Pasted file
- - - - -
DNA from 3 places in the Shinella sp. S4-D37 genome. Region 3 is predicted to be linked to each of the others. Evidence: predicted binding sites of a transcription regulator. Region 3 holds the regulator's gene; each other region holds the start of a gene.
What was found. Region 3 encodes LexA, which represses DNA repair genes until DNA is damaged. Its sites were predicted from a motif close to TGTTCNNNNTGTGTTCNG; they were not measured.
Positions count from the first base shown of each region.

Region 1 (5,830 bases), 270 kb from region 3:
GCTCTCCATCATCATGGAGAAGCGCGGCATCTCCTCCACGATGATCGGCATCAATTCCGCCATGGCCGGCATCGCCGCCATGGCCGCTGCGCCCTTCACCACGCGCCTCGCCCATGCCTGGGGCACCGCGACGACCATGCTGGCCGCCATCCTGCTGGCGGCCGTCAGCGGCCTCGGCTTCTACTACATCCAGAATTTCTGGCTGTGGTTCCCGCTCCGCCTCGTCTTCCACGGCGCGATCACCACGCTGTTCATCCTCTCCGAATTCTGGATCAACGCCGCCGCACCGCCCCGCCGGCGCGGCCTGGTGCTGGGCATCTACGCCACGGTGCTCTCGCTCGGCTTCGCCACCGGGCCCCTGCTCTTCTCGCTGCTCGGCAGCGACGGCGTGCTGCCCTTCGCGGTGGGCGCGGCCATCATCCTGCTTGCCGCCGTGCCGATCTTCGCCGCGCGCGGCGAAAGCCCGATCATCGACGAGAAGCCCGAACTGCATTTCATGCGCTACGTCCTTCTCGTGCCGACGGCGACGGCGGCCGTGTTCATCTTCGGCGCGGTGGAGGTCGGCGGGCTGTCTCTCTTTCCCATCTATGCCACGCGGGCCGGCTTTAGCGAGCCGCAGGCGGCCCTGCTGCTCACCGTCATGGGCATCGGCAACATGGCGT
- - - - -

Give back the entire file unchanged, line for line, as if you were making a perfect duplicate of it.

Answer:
DNA from 3 places in the Shinella sp. S4-D37 genome. Region 3 is predicted to be linked to each of the others. Evidence: predicted binding sites of a transcription regulator. Region 3 holds the regulator's gene; each other region holds the start of a gene.
What was found. Region 3 encodes LexA, which represses DNA repair genes until DNA is damaged. Its sites were predicted from a motif close to TGTTCNNNNTGTGTTCNG; they were not measured.
Positions count from the first base shown of each region.

Region 1 (5,830 bases), 270 kb from region 3:
GCTCTCCATCATCATGGAGAAGCGCGGCATCTCCTCCACGATGATCGGCATCAATTCCGCCATGGCCGGCATCGCCGCCATGGCCGCTGCGCCCTTCACCACGCGCCTCGCCCATGCCTGGGGCACCGCGACGACCATGCTGGCCGCCATCCTGCTGGCGGCCGTCAGCGGCCTCGGCTTCTACTACATCCAGAATTTCTGGCTGTGGTTCCCGCTCCGCCTCGTCTTCCACGGCGCGATCACCACGCTGTTCATCCTCTCCGAATTCTGGATCAACGCCGCCGCACCGCCCCGCCGGCGCGGCCTGGTGCTGGGCATCTACGCCACGGTGCTCTCGCTCGGCTTCGCCACCGGGCCCCTGCTCTTCTCGCTGCTCGGCAGCGACGGCGTGCTGCCCTTCGCGGTGGGCGCGGCCATCATCCTGCTTGCCGCCGTGCCGATCTTCGCCGCGCGCGGCGAAAGCCCGATCATCGACGAGAAGCCCGAACTGCATTTCATGCGCTACGTCCTTCTCGTGCCGACGGCGACGGCGGCCGTGTTCATCTTCGGCGCGGTGGAGGTCGGCGGGCTGTCTCTCTTTCCCATCTATGCCACGCGGGCCGGCTTTAGCGAGCCGCAGGCGGCCCTGCTGCTCACCGTCATGGGCATCGGCAACATGGCGT